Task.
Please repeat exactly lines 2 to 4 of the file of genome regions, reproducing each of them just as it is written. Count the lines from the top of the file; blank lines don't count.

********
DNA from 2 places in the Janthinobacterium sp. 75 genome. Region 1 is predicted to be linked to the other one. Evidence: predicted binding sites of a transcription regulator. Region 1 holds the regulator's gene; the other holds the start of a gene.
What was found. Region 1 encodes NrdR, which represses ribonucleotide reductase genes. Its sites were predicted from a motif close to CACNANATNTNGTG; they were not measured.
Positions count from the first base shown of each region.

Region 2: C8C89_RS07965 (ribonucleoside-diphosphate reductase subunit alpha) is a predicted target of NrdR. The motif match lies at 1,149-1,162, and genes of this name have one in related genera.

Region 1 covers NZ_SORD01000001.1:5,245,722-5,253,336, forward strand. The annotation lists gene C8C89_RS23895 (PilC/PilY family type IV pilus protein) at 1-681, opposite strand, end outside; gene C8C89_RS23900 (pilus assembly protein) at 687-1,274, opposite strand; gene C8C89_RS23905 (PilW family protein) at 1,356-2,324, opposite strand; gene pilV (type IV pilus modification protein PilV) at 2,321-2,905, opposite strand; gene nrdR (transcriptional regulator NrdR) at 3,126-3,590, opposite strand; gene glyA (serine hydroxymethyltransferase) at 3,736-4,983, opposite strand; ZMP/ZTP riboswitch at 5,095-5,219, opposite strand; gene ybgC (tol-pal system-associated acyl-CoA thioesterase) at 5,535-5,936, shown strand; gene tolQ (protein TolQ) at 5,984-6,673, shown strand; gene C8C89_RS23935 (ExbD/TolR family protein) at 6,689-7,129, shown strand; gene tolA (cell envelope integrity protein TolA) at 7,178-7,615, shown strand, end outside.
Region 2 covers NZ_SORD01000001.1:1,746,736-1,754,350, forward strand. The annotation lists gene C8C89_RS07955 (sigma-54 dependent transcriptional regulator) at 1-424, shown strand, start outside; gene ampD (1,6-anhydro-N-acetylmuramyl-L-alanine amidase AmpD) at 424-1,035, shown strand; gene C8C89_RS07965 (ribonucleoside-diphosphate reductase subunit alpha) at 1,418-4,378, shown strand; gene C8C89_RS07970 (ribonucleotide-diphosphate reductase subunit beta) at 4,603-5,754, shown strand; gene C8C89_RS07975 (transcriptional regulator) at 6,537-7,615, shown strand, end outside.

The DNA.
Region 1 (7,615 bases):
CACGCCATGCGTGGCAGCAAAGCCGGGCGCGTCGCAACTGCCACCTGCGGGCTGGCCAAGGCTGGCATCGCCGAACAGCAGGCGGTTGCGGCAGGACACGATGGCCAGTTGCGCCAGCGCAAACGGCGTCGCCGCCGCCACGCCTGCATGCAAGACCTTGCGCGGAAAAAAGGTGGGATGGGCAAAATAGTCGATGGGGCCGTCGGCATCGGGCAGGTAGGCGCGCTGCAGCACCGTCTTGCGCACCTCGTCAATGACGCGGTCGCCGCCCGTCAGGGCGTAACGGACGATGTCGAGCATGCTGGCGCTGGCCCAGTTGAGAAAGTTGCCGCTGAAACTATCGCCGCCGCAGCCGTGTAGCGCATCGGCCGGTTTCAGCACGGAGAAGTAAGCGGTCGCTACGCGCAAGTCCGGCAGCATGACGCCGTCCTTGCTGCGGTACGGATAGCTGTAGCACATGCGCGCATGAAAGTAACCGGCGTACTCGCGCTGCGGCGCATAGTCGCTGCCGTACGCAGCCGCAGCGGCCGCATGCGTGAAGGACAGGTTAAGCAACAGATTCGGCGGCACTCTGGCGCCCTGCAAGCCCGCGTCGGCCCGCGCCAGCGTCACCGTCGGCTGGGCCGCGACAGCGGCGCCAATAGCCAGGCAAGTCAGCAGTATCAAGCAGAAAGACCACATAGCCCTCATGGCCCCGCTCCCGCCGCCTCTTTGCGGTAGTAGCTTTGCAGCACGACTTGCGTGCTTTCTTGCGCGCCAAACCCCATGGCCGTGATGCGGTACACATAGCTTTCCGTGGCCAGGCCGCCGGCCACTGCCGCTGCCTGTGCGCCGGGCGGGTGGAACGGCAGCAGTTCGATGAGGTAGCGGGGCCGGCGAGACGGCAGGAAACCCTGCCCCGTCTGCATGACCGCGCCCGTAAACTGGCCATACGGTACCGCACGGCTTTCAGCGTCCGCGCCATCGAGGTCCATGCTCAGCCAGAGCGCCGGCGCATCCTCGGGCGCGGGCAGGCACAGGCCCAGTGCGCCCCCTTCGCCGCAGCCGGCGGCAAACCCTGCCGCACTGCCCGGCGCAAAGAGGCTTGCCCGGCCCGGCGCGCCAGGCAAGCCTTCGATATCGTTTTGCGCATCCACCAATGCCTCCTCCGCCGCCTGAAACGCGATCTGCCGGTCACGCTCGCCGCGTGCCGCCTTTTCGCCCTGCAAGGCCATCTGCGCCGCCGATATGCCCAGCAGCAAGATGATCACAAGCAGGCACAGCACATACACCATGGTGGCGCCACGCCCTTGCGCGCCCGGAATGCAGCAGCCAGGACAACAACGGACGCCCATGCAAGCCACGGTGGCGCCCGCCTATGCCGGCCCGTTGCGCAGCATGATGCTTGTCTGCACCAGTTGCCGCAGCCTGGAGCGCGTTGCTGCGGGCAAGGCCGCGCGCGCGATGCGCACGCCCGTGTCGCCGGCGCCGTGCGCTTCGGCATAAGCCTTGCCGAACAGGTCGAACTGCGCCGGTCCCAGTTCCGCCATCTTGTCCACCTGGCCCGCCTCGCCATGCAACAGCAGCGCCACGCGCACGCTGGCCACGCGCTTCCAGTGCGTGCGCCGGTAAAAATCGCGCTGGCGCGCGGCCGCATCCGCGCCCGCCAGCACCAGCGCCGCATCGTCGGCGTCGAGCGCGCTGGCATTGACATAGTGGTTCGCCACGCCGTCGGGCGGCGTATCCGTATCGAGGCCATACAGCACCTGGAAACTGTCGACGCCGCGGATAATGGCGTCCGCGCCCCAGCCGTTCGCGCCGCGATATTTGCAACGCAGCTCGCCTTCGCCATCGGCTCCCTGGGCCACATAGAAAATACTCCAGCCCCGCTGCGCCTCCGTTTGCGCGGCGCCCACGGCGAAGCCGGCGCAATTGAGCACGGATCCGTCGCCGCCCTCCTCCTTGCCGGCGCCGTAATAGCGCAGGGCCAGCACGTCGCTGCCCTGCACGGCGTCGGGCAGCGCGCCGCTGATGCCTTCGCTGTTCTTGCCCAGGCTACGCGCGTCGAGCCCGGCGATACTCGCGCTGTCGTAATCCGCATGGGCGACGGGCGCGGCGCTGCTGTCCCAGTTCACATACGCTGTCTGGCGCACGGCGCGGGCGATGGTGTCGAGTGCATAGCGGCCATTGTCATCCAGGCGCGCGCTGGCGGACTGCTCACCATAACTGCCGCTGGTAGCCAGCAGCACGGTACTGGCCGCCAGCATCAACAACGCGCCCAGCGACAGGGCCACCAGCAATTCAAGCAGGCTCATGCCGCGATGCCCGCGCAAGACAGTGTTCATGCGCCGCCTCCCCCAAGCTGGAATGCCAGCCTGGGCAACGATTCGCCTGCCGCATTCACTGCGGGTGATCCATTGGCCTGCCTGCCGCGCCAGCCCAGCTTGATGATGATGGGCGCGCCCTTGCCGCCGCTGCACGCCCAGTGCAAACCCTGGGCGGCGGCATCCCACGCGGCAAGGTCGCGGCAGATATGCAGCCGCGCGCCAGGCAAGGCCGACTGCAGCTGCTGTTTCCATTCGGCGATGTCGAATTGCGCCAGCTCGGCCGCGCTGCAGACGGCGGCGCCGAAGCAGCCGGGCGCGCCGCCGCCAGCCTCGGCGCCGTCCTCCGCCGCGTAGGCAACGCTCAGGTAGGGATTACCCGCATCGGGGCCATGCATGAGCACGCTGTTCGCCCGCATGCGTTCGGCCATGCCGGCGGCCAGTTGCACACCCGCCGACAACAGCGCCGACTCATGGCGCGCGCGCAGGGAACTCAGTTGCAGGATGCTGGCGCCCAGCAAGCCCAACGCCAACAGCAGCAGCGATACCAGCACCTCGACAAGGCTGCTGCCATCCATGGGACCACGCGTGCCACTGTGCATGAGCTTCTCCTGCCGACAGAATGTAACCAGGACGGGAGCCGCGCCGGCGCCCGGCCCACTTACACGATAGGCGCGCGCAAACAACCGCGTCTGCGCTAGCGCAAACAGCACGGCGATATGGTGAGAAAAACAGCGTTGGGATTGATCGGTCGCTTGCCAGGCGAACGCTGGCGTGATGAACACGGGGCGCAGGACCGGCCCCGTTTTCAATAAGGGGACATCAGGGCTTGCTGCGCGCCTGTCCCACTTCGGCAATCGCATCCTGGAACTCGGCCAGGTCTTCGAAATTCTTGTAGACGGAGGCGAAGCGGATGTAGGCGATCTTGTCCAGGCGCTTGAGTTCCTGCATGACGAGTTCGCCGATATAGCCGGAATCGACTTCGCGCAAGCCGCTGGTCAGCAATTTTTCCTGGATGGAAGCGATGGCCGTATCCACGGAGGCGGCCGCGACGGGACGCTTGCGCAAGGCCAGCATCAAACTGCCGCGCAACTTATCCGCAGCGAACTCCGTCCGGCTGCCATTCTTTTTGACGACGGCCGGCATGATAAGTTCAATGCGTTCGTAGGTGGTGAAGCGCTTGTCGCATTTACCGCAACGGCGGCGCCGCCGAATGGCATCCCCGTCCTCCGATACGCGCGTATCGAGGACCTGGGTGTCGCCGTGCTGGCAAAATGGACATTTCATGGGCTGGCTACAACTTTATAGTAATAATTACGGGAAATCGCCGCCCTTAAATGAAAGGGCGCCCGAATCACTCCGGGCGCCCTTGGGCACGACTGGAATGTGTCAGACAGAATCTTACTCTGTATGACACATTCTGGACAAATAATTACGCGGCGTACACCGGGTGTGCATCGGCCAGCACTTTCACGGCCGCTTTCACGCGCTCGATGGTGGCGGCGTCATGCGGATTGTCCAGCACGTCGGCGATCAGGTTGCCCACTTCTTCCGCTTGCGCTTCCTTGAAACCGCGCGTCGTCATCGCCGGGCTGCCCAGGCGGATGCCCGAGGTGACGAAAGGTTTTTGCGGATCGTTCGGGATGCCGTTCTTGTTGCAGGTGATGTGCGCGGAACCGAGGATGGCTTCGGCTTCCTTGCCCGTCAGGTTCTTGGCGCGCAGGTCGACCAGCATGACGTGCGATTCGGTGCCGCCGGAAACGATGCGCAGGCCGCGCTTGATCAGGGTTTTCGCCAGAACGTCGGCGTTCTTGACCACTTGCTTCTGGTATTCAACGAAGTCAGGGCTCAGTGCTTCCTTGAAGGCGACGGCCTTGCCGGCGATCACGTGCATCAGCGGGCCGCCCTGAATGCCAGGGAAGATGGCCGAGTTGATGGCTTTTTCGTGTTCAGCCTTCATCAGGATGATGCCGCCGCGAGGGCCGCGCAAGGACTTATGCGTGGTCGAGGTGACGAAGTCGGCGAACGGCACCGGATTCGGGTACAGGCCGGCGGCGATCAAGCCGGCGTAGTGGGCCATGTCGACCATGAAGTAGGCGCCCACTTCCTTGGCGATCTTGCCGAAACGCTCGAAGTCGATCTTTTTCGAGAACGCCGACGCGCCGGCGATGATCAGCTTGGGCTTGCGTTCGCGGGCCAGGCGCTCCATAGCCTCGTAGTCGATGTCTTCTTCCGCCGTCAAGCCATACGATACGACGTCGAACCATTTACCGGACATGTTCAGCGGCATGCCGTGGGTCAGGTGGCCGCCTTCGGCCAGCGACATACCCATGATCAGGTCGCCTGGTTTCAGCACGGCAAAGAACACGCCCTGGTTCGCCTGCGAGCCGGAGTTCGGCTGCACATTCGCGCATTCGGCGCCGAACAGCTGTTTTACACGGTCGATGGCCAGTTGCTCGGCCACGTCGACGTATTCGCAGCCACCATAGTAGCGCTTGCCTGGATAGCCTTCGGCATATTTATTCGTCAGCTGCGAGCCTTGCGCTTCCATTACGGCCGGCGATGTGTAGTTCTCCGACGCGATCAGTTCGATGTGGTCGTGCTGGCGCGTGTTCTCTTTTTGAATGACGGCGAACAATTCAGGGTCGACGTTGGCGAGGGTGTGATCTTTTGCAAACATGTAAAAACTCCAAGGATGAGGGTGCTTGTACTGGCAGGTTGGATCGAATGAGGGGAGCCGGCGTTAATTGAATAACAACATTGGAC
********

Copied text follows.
What was found. Region 1 encodes NrdR, which represses ribonucleotide reductase genes. Its sites were predicted from a motif close to CACNANATNTNGTG; they were not measured.
Positions count from the first base shown of each region.

Region 2: C8C89_RS07965 (ribonucleoside-diphosphate reductase subunit alpha) is a predicted target of NrdR. The motif match lies at 1,149-1,162, and genes of this name have one in related genera.